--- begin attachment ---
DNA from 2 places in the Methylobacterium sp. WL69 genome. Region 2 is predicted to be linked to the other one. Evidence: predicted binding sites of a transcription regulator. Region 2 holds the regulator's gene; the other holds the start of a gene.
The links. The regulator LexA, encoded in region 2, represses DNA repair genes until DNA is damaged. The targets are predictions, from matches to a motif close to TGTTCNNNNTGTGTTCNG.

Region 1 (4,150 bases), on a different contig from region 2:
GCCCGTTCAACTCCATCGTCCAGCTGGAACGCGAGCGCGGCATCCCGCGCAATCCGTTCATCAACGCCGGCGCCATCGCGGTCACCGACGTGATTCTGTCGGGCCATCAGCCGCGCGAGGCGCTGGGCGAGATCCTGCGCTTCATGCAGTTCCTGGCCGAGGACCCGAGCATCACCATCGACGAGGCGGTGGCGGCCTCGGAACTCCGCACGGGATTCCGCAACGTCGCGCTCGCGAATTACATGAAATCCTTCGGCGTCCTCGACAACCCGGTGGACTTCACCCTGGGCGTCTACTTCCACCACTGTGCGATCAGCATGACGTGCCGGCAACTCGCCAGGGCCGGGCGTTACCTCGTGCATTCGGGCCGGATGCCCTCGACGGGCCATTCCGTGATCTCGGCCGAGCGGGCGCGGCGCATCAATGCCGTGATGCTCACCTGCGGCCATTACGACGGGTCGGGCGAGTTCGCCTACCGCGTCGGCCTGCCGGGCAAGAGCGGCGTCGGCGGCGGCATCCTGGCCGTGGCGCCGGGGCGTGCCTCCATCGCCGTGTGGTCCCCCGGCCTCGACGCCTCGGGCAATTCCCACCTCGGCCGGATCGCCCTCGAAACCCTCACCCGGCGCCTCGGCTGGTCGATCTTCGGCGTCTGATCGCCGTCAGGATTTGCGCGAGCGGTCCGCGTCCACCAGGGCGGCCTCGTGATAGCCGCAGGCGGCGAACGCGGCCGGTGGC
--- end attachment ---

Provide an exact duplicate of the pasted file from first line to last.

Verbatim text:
DNA from 2 places in the Methylobacterium sp. WL69 genome. Region 2 is predicted to be linked to the other one. Evidence: predicted binding sites of a transcription regulator. Region 2 holds the regulator's gene; the other holds the start of a gene.
The links. The regulator LexA, encoded in region 2, represses DNA repair genes until DNA is damaged. The targets are predictions, from matches to a motif close to TGTTCNNNNTGTGTTCNG.

Region 1 (4,150 bases), on a different contig from region 2:
GCCCGTTCAACTCCATCGTCCAGCTGGAACGCGAGCGCGGCATCCCGCGCAATCCGTTCATCAACGCCGGCGCCATCGCGGTCACCGACGTGATTCTGTCGGGCCATCAGCCGCGCGAGGCGCTGGGCGAGATCCTGCGCTTCATGCAGTTCCTGGCCGAGGACCCGAGCATCACCATCGACGAGGCGGTGGCGGCCTCGGAACTCCGCACGGGATTCCGCAACGTCGCGCTCGCGAATTACATGAAATCCTTCGGCGTCCTCGACAACCCGGTGGACTTCACCCTGGGCGTCTACTTCCACCACTGTGCGATCAGCATGACGTGCCGGCAACTCGCCAGGGCCGGGCGTTACCTCGTGCATTCGGGCCGGATGCCCTCGACGGGCCATTCCGTGATCTCGGCCGAGCGGGCGCGGCGCATCAATGCCGTGATGCTCACCTGCGGCCATTACGACGGGTCGGGCGAGTTCGCCTACCGCGTCGGCCTGCCGGGCAAGAGCGGCGTCGGCGGCGGCATCCTGGCCGTGGCGCCGGGGCGTGCCTCCATCGCCGTGTGGTCCCCCGGCCTCGACGCCTCGGGCAATTCCCACCTCGGCCGGATCGCCCTCGAAACCCTCACCCGGCGCCTCGGCTGGTCGATCTTCGGCGTCTGATCGCCGTCAGGATTTGCGCGAGCGGTCCGCGTCCACCAGGGCGGCCTCGTGATAGCCGCAGGCGGCGAACGCGGCCGGTGGC